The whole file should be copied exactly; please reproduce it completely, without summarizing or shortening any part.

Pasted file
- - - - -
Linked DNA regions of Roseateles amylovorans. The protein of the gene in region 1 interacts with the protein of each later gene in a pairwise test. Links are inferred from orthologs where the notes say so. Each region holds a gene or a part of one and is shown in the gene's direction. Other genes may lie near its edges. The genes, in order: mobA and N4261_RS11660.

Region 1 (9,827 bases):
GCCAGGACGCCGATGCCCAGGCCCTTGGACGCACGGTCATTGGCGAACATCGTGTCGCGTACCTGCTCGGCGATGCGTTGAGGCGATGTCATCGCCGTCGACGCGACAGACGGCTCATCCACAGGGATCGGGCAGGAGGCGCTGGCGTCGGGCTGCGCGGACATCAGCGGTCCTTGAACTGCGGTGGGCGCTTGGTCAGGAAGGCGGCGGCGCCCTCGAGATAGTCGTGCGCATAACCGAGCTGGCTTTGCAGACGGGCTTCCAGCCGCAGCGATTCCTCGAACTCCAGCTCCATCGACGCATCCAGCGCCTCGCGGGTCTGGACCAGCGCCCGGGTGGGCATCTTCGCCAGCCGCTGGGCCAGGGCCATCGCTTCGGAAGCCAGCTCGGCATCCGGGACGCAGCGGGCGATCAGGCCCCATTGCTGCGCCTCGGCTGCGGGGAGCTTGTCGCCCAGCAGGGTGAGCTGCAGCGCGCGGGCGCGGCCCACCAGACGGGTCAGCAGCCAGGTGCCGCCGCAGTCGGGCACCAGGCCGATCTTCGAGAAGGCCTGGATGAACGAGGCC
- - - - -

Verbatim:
Linked DNA regions of Roseateles amylovorans. The protein of the gene in region 1 interacts with the protein of each later gene in a pairwise test. Links are inferred from orthologs where the notes say so. Each region holds a gene or a part of one and is shown in the gene's direction. Other genes may lie near its edges. The genes, in order: mobA and N4261_RS11660.

Region 1 (9,827 bases):
GCCAGGACGCCGATGCCCAGGCCCTTGGACGCACGGTCATTGGCGAACATCGTGTCGCGTACCTGCTCGGCGATGCGTTGAGGCGATGTCATCGCCGTCGACGCGACAGACGGCTCATCCACAGGGATCGGGCAGGAGGCGCTGGCGTCGGGCTGCGCGGACATCAGCGGTCCTTGAACTGCGGTGGGCGCTTGGTCAGGAAGGCGGCGGCGCCCTCGAGATAGTCGTGCGCATAACCGAGCTGGCTTTGCAGACGGGCTTCCAGCCGCAGCGATTCCTCGAACTCCAGCTCCATCGACGCATCCAGCGCCTCGCGGGTCTGGACCAGCGCCCGGGTGGGCATCTTCGCCAGCCGCTGGGCCAGGGCCATCGCTTCGGAAGCCAGCTCGGCATCCGGGACGCAGCGGGCGATCAGGCCCCATTGCTGCGCCTCGGCTGCGGGGAGCTTGTCGCCCAGCAGGGTGAGCTGCAGCGCGCGGGCGCGGCCCACCAGACGGGTCAGCAGCCAGGTGCCGCCGCAGTCGGGCACCAGGCCGATCTTCGAGAAGGCCTGGATGAACGAGGCC